Lyricist Lounge (Pharoahe Monch, Joell Ortiz and Jin interviews included)

Lyricist Lounge (Pharoahe Monch, Joell Ortiz and Jin interviews included)

New York has been known for its lyricism since the very inception of Hip Hop. With the exception of 2Pac, all of the greatest Hip Hop lyricists come from here. BIG, Big L, Big Pun, Rakim, Nas… Now we have new faces with Papoose and Joell Ortiz representing for our great city…

So it is almost expected that the Lyricist Lounge has been bringing New Yorkers the best this city has to offer in their events. Their latest event at the Canal Room was no exception. Hosted by Pharoahe Monch and featuring performances by Joell Ortiz and Jin, this was an event for a true NY lyrics lover. Noone could ever accuse any of those cats of senselessly repeating punchlines in their hooks or any sort of basic rhyming.

Pharoahe might as well be the very epitome of complex lyricism. Since Rakim changed the way rhymes were delivered there weren’t many people directly impacting the very wordplay itself. Delivery, context matter and level of words vs beats communication differ between almost all of the greats. However the pure lyrical experimentation belongs to only few. Pharoahe is one of those few. Masterfully wrapping verbal expressions around targeted concepts he defines each one of his songs with a different approach. Despite a lack of a high number of albums released, Monch has become almost a household name among many of New Yorkers and beyond. Just about every Mos Def, Talib Kweli and Common listener will have some very admirable words for this artist. Conscious music full of harmony and sense has not been represented a great deal as of late. At least not in the Hot 97 and MTV rotations. Pharoahe keeps it alive for everyone who remembers what Hip Hop has always represented. It wasn’t born as a result of chasing dollars or trying to look supa fly for the ladies. It was born as a form of expression for the urban youth. It was greatly rejected at first and it took many years for the music itself to find its way into hearts and TV screens of almost every house in this country. Now that rhymes flowing over beats are becoming more and more a gesture of pop music, it has been up to artists like Pharoahe Monch to keep the original spirit alive. Don’t get it twisted. He’s not just an underground rapper with a cause. Pharoahe wrote 3 songs on Puffy’s last album. Can you even get more pop than that? Or is that part of why Press Play was a surprisingly successful lyrical album?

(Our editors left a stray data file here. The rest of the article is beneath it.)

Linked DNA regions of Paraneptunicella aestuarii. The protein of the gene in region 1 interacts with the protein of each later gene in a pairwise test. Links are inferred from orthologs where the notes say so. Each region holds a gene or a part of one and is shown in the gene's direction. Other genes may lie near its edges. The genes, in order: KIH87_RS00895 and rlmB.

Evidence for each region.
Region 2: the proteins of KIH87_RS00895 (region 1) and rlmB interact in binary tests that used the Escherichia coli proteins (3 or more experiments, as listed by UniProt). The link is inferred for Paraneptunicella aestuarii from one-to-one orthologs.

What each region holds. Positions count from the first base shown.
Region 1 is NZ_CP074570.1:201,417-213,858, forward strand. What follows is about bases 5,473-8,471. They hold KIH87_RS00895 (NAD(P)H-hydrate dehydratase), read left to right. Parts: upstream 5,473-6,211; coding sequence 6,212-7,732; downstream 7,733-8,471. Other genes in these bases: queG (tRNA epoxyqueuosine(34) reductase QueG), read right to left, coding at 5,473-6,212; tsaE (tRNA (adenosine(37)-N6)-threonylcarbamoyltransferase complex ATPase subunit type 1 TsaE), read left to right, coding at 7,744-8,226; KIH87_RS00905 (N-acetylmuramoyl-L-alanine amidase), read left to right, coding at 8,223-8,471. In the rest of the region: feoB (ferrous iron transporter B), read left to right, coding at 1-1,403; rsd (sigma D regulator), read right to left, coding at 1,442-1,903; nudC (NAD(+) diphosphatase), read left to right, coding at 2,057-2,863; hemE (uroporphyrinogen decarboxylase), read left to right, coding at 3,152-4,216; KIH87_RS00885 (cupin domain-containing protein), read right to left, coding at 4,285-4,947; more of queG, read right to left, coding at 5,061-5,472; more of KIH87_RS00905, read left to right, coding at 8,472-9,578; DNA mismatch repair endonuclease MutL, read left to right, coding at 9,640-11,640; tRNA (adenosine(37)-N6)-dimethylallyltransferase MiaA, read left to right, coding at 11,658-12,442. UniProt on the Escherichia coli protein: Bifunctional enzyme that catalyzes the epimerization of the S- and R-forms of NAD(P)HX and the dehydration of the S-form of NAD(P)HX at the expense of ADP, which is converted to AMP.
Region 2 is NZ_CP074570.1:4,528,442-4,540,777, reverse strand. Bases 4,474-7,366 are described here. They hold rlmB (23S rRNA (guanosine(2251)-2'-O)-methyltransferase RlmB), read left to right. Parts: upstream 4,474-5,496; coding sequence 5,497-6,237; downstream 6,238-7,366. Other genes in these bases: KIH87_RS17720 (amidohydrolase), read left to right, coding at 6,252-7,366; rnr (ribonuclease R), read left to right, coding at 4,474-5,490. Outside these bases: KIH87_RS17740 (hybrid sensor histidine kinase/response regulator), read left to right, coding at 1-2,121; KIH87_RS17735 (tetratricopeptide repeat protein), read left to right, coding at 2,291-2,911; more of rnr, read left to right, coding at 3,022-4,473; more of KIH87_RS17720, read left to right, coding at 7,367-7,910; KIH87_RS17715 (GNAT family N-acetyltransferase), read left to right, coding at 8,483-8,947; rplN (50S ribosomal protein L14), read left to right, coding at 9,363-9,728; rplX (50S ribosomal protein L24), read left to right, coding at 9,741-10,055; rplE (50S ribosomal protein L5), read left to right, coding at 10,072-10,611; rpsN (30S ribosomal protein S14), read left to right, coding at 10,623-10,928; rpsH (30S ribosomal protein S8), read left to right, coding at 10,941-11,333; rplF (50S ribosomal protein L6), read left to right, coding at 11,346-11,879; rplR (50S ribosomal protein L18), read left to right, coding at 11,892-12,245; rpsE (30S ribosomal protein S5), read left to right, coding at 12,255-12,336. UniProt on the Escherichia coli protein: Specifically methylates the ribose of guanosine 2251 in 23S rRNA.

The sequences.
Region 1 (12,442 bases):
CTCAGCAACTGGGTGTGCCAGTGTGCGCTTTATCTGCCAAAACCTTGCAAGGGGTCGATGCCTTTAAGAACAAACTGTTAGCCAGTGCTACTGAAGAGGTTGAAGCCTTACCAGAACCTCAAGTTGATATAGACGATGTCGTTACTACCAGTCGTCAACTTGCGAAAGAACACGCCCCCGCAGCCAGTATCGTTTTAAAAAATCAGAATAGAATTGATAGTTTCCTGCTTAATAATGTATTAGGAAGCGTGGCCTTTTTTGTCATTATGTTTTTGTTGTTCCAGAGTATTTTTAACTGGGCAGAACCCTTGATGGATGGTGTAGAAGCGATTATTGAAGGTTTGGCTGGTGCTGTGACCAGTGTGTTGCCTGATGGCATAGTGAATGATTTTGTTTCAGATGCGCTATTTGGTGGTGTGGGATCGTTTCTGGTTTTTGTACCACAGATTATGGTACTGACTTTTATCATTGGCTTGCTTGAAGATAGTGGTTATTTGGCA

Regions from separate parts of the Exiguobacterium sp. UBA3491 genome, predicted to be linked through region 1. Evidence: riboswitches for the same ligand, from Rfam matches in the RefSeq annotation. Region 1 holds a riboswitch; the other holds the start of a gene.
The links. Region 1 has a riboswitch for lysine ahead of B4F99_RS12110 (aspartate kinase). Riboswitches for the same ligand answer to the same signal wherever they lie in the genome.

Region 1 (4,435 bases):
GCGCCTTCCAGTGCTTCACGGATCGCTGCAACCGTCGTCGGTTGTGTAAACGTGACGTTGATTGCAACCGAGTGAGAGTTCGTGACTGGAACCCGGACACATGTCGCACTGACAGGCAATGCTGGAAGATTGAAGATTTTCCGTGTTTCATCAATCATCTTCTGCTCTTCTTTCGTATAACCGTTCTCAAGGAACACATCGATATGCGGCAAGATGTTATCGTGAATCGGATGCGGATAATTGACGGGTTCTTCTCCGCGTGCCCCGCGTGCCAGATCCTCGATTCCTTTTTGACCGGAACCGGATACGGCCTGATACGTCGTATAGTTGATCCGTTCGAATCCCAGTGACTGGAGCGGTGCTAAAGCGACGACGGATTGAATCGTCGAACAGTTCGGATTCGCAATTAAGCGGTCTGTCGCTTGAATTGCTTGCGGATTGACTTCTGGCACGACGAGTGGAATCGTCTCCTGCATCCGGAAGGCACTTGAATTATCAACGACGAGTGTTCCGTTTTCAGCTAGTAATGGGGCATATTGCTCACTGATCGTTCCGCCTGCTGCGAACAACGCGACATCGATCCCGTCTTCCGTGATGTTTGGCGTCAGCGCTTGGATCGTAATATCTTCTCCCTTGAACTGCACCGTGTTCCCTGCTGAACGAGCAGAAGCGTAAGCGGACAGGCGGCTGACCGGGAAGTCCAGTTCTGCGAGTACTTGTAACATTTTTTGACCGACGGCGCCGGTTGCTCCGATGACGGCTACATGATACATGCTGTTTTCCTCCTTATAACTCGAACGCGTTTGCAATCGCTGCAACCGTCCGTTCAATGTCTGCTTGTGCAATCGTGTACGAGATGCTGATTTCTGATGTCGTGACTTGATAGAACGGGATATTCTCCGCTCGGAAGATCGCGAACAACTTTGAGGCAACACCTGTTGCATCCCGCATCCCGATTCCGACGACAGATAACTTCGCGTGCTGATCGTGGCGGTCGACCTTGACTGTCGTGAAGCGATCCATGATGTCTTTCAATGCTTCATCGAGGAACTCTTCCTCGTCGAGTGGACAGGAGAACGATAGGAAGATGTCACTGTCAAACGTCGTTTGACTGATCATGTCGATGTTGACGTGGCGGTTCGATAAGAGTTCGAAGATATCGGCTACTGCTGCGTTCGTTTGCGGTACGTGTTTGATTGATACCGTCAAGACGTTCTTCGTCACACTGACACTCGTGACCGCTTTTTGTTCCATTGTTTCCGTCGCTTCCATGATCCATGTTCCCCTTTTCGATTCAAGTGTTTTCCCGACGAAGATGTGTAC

Joell Ortiz comes at a time when New York needs fresh new faces the most. After months of various music label offers he opted to go with Aftermath. What? A Cali label you say? Did you know that Raekwon is on it too now? Dre may have taken his time with Detox, but he hasn’t stopped working on new stuff. From Busta to Papoose, he infuses his love for New York into just about everything he does. So, here is his newest act, Joell. A Latin-American rapper, he’s seen it all. Coming from the grime of NY streets, overcoming family hardships and drugs, he managed to make a name for himself long before the deal. Recording tracks with the legends of rap, like Big Daddy Kane and Kool G Rap, he’s been working with Mike Heron for a long time. Well-known for his freestyles, he brought something fresh and original to the decaying game of NY Hip Hop music. He brought sincerity mixed with word artistry.

Jin is perhaps the most unexpected and best known new battle rapper from this neck of the woods. Defeating other rappers for 7 straight weeks on 106 and Park, he even got indicted into their Hall of Fame. Originally from Miami, he found his home in QB years back. Rapping in Chinese may throw you off a tad, but how many multilingual rappers do you know? Bringing his skills to the mike in the US and abroad he found more than just a satisfaction of being a dope rapper. Representing 2 cultures he literally carries the culture of Hip Hop across oceans. His latest album is in Chinese entirely. In case you need a NY proof, he had defeated another New York battle marvel, Serius Jones. Nowadays Jin has grown. As every creditable battle rapper he’s moved his game more toward making studio albums. Hey, now it’s not only the die-hards that can enjoy his flow. His spreading it to all.

Guests who came to join in included everyone from O.C. (D.I.T.C.) to DJ Chela to Raye to Supreme.

Pharoahe Monch, Joell Ortiz and Jin gave their interviews to WNT and shared their views on Hip Hop, plans for the future and overall progress.

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